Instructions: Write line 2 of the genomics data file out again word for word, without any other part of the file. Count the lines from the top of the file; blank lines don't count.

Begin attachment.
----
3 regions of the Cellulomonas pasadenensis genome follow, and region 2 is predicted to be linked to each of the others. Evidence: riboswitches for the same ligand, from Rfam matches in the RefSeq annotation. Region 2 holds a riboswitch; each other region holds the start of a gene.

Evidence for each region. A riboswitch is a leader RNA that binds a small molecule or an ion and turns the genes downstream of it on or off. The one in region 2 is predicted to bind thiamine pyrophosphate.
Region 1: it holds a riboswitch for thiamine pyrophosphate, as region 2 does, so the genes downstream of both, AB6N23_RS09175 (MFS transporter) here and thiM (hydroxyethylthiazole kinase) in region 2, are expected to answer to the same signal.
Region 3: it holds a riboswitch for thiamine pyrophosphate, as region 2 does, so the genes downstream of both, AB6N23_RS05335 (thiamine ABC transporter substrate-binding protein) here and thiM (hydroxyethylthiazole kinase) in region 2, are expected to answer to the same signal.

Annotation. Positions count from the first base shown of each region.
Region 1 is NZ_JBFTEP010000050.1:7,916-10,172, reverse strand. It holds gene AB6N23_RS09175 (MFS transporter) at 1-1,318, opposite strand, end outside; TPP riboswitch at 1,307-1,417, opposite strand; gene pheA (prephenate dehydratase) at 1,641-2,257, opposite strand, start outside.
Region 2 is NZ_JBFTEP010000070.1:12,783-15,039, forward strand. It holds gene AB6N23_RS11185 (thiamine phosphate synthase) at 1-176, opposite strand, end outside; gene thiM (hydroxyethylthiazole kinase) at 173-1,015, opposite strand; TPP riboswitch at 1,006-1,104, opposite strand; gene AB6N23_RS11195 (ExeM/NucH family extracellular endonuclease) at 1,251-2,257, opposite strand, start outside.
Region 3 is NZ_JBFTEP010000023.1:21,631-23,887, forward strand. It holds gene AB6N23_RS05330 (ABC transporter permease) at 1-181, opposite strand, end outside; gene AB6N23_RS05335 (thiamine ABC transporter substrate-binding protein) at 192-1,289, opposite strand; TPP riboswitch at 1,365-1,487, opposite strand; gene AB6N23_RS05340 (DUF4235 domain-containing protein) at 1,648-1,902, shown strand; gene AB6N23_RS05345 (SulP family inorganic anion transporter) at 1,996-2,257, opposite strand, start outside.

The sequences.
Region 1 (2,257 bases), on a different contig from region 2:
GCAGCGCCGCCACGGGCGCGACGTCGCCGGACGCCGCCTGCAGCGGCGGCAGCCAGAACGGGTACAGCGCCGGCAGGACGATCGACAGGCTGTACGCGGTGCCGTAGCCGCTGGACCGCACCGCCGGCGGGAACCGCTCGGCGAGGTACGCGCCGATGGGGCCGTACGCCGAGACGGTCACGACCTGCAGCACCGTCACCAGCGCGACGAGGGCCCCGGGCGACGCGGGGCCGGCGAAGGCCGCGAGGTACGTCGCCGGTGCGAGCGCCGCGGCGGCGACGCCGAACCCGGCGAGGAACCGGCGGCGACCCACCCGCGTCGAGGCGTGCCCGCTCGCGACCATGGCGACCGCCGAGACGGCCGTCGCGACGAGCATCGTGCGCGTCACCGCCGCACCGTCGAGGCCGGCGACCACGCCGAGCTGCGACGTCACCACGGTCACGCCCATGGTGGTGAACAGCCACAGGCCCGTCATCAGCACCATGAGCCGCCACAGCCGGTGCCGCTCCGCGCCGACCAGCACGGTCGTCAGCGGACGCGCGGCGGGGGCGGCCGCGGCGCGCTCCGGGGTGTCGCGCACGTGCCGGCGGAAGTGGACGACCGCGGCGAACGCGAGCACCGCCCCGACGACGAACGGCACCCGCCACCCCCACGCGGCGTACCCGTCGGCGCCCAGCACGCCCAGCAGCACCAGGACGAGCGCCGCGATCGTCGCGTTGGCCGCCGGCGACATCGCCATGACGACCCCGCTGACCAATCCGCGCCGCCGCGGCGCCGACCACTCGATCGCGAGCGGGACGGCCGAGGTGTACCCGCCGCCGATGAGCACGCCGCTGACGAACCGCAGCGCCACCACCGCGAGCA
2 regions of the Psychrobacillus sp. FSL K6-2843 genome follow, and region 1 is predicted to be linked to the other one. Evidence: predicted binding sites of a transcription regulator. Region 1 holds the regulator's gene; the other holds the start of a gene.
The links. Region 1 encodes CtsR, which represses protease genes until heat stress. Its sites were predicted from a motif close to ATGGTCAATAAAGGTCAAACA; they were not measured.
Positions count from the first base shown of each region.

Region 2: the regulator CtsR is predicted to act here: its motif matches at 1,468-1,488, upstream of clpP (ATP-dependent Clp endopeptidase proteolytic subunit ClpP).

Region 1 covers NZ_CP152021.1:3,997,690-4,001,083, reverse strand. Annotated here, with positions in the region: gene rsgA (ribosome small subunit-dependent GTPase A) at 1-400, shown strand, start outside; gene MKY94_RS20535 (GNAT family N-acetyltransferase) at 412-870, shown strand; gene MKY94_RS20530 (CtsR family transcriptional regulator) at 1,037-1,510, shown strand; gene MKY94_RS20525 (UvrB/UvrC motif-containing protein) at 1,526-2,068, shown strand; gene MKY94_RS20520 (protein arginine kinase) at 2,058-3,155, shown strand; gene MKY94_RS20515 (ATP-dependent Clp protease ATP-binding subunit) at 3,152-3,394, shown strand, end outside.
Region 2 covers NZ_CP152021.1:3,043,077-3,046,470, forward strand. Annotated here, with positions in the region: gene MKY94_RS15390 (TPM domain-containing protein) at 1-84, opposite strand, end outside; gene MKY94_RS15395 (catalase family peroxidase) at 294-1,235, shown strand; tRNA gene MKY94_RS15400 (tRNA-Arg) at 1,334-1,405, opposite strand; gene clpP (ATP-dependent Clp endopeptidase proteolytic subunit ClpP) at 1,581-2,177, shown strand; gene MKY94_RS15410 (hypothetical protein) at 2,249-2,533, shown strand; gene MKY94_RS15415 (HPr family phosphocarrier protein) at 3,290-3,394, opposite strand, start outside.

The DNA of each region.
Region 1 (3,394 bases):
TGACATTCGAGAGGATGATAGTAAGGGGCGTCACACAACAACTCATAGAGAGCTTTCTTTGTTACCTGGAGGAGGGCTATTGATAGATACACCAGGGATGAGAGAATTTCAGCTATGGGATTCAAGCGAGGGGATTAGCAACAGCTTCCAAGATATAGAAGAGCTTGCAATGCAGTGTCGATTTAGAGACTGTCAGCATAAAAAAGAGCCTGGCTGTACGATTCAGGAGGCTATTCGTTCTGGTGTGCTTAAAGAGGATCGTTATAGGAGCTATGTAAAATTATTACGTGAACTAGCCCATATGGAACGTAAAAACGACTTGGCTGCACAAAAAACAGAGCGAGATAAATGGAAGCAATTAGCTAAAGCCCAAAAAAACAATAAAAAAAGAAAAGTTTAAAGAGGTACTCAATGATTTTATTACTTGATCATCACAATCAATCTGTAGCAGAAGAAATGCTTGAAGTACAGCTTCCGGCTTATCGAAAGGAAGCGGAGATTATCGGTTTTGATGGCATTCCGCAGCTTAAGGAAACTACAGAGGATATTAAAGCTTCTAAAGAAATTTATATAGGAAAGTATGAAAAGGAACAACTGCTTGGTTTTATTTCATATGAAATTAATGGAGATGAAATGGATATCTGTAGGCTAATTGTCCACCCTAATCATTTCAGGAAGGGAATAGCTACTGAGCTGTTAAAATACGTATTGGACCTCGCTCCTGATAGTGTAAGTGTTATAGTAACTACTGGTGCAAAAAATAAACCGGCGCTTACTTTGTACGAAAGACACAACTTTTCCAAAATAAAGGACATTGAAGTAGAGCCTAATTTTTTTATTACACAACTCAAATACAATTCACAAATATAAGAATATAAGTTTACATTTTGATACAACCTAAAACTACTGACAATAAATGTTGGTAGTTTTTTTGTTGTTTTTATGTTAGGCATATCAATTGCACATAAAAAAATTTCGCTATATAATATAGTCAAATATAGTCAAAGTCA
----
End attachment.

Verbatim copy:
Evidence for each region. A riboswitch is a leader RNA that binds a small molecule or an ion and turns the genes downstream of it on or off. The one in region 2 is predicted to bind thiamine pyrophosphate.